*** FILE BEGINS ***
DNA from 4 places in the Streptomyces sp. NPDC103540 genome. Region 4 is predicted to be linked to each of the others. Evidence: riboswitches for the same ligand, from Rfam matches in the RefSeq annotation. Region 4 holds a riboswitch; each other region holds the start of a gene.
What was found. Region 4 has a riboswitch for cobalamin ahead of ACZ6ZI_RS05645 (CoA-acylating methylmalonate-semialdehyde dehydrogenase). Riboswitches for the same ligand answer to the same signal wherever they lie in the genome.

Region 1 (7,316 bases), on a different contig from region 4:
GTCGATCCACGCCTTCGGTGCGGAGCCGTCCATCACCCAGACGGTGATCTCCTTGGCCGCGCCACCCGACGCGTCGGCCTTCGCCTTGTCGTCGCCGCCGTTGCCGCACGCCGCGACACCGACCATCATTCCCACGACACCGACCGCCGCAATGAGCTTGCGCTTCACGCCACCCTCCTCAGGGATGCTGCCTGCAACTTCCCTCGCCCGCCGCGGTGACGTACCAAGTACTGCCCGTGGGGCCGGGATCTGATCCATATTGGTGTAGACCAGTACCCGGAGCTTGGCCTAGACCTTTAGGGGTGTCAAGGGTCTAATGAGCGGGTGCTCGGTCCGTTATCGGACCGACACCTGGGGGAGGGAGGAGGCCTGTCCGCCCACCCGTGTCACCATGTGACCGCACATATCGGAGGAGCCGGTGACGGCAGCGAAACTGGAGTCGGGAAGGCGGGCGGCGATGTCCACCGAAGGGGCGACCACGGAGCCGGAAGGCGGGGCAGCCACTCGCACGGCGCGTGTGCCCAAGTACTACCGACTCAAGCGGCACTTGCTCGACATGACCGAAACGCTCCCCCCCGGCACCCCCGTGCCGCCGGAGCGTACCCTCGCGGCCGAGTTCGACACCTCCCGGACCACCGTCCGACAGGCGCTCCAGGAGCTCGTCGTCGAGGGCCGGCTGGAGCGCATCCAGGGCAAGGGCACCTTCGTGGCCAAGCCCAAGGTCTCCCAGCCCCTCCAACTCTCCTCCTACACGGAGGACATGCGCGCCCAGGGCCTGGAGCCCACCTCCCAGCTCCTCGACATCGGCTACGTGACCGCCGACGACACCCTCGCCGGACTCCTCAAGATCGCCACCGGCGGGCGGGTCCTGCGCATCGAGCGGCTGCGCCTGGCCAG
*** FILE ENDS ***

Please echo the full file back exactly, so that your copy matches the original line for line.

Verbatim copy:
DNA from 4 places in the Streptomyces sp. NPDC103540 genome. Region 4 is predicted to be linked to each of the others. Evidence: riboswitches for the same ligand, from Rfam matches in the RefSeq annotation. Region 4 holds a riboswitch; each other region holds the start of a gene.
What was found. Region 4 has a riboswitch for cobalamin ahead of ACZ6ZI_RS05645 (CoA-acylating methylmalonate-semialdehyde dehydrogenase). Riboswitches for the same ligand answer to the same signal wherever they lie in the genome.

Region 1 (7,316 bases), on a different contig from region 4:
GTCGATCCACGCCTTCGGTGCGGAGCCGTCCATCACCCAGACGGTGATCTCCTTGGCCGCGCCACCCGACGCGTCGGCCTTCGCCTTGTCGTCGCCGCCGTTGCCGCACGCCGCGACACCGACCATCATTCCCACGACACCGACCGCCGCAATGAGCTTGCGCTTCACGCCACCCTCCTCAGGGATGCTGCCTGCAACTTCCCTCGCCCGCCGCGGTGACGTACCAAGTACTGCCCGTGGGGCCGGGATCTGATCCATATTGGTGTAGACCAGTACCCGGAGCTTGGCCTAGACCTTTAGGGGTGTCAAGGGTCTAATGAGCGGGTGCTCGGTCCGTTATCGGACCGACACCTGGGGGAGGGAGGAGGCCTGTCCGCCCACCCGTGTCACCATGTGACCGCACATATCGGAGGAGCCGGTGACGGCAGCGAAACTGGAGTCGGGAAGGCGGGCGGCGATGTCCACCGAAGGGGCGACCACGGAGCCGGAAGGCGGGGCAGCCACTCGCACGGCGCGTGTGCCCAAGTACTACCGACTCAAGCGGCACTTGCTCGACATGACCGAAACGCTCCCCCCCGGCACCCCCGTGCCGCCGGAGCGTACCCTCGCGGCCGAGTTCGACACCTCCCGGACCACCGTCCGACAGGCGCTCCAGGAGCTCGTCGTCGAGGGCCGGCTGGAGCGCATCCAGGGCAAGGGCACCTTCGTGGCCAAGCCCAAGGTCTCCCAGCCCCTCCAACTCTCCTCCTACACGGAGGACATGCGCGCCCAGGGCCTGGAGCCCACCTCCCAGCTCCTCGACATCGGCTACGTGACCGCCGACGACACCCTCGCCGGACTCCTCAAGATCGCCACCGGCGGGCGGGTCCTGCGCATCGAGCGGCTGCGCCTGGCCAG